We’ve launched Secrets of Success, a new weekly interview series here at Web.com’s Small Business Forum. I’ve asked some of the smartest, most innovative, most successful people I know to share their insights and success secrets.
Meet: Lou Imbriano, the president and CEO of TrinityOne, a marketing strategy and business advisory consultancy, and the author of Winning the Customer. Although TrinityOne specializes in sports marketing, its methods have been very successful with organizations outside the sports industry. Before starting TrinityOne Lou was the vice president and CMO of the National Football League’s New England Patriots and the COO for the New England Revolution (major league soccer).
Rieva Lesonsky: What did you want to be when you grew up?
Lou Imbriano: I always thought I was going to be a lawyer. I enjoyed watching shows that involved the courtroom and deliberation. I was full on with the notion up until I had to go to law school. The thought of three more years of school was less than attractive. The funny thing is that even though I never have deliberated in a courtroom, I have probably reviewed and negotiated as many contracts as some lawyers.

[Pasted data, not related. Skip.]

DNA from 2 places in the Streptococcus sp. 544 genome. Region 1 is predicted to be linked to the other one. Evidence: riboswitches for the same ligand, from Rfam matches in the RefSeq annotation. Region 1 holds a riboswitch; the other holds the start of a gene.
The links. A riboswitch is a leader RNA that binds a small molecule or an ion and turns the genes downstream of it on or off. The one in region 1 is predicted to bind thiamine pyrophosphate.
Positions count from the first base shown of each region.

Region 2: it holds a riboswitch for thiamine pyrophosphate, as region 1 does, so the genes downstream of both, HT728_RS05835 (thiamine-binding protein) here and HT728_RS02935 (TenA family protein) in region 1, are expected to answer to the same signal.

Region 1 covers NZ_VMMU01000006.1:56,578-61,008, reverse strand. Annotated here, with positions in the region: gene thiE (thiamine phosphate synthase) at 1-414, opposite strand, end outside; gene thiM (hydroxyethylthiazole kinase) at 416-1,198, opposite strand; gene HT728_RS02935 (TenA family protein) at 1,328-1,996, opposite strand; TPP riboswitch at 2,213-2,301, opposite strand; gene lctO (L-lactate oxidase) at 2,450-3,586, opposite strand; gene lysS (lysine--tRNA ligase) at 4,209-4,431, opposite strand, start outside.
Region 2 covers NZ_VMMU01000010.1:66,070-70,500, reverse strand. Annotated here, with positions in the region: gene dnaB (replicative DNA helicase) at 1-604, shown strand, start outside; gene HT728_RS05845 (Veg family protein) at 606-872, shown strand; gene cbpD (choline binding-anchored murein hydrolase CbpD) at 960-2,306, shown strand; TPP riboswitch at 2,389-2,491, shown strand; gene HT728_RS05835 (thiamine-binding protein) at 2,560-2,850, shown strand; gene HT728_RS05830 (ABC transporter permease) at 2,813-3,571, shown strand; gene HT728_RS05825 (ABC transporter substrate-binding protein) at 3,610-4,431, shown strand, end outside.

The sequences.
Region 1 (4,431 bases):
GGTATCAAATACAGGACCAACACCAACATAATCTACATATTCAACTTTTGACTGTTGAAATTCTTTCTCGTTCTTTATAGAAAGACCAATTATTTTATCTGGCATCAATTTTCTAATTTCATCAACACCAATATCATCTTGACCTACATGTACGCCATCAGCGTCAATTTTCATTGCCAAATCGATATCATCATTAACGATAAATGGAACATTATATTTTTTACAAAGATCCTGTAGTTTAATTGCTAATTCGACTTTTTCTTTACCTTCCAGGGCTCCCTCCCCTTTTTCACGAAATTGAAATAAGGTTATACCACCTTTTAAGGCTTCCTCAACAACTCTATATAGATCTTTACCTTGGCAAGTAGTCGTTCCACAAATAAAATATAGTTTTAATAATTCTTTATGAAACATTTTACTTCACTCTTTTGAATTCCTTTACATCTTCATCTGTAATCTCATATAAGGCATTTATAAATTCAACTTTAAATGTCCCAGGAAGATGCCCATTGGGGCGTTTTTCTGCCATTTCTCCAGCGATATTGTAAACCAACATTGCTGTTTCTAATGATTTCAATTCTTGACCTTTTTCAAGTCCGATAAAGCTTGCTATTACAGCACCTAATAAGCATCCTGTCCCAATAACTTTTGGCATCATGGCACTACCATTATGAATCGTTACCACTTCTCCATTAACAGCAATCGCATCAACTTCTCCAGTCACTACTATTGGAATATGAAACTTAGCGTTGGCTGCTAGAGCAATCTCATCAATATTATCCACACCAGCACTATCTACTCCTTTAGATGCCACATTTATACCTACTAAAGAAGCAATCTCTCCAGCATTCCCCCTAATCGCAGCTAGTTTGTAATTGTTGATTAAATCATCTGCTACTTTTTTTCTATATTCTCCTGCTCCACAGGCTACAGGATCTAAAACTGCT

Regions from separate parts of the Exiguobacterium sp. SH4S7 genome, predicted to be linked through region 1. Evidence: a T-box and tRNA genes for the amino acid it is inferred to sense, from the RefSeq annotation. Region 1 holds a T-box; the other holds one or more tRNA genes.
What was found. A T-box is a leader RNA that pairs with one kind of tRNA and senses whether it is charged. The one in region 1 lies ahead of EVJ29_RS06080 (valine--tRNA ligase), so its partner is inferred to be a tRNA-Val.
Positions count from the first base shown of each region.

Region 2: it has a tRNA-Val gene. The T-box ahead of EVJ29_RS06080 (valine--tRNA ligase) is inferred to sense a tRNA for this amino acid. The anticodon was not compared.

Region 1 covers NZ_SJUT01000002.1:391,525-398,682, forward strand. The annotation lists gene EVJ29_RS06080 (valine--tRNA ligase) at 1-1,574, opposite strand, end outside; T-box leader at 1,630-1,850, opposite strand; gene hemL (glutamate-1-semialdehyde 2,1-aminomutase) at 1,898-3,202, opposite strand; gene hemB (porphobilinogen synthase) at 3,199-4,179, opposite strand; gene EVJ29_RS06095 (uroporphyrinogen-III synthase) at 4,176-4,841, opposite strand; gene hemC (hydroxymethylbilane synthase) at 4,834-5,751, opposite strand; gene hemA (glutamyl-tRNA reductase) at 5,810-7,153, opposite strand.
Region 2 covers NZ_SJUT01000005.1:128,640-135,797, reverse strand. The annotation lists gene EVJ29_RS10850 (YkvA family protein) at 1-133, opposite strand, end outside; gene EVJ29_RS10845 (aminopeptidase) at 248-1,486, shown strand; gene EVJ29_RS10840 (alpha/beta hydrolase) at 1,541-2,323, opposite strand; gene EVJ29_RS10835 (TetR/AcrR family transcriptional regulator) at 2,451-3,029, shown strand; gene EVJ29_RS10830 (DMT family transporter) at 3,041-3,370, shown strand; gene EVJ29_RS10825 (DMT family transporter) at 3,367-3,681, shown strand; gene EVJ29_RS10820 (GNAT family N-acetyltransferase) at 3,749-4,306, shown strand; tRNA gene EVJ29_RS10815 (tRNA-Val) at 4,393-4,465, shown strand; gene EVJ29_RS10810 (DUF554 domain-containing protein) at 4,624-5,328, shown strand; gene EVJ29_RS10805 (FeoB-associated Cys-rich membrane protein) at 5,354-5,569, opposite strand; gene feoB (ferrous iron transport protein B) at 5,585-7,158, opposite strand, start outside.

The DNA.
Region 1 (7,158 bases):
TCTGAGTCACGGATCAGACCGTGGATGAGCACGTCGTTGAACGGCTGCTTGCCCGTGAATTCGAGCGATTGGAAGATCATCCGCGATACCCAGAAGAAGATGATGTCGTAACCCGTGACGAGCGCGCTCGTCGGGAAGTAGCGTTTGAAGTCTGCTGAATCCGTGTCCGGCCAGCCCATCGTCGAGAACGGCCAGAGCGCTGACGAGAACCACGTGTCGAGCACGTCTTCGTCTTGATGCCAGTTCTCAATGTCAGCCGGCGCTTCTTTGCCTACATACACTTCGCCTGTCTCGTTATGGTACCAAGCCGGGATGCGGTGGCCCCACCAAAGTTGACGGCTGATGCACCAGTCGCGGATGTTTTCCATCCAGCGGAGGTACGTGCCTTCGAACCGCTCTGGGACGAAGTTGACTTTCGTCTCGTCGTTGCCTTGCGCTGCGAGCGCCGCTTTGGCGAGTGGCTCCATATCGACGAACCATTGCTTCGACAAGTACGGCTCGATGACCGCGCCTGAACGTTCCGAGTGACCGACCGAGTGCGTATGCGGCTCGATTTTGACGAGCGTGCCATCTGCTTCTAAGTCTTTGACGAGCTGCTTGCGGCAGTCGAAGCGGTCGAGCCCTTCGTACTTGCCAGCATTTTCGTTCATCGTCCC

Lesonsky: Why did you start your own business?
Imbriano: I started a business in the 1990s called Celebrity Sports Connections while I was working in radio and television. We worked on speaking engagements and endorsement type deals for athletes and people in the media, because I just couldn’t make enough money with my radio paycheck alone. I abandoned the concept when the Patriots hired me. But 10 years later, I embarked on an entrepreneurial career when we launched TrinityOne Inc., to no surprise to anyone who knew me well.
I always had the entrepreneurial spirit and pretty much knew the first day I started with the New England Patriots that one day I would embark on my own. That time came when I realized two things: 1) Being an employee kept me from a lot of things—mostly spending time with my kids—and 2) There was a need for organizations to look differently at how they ran their businesses. Starting my own company allowed me to address both.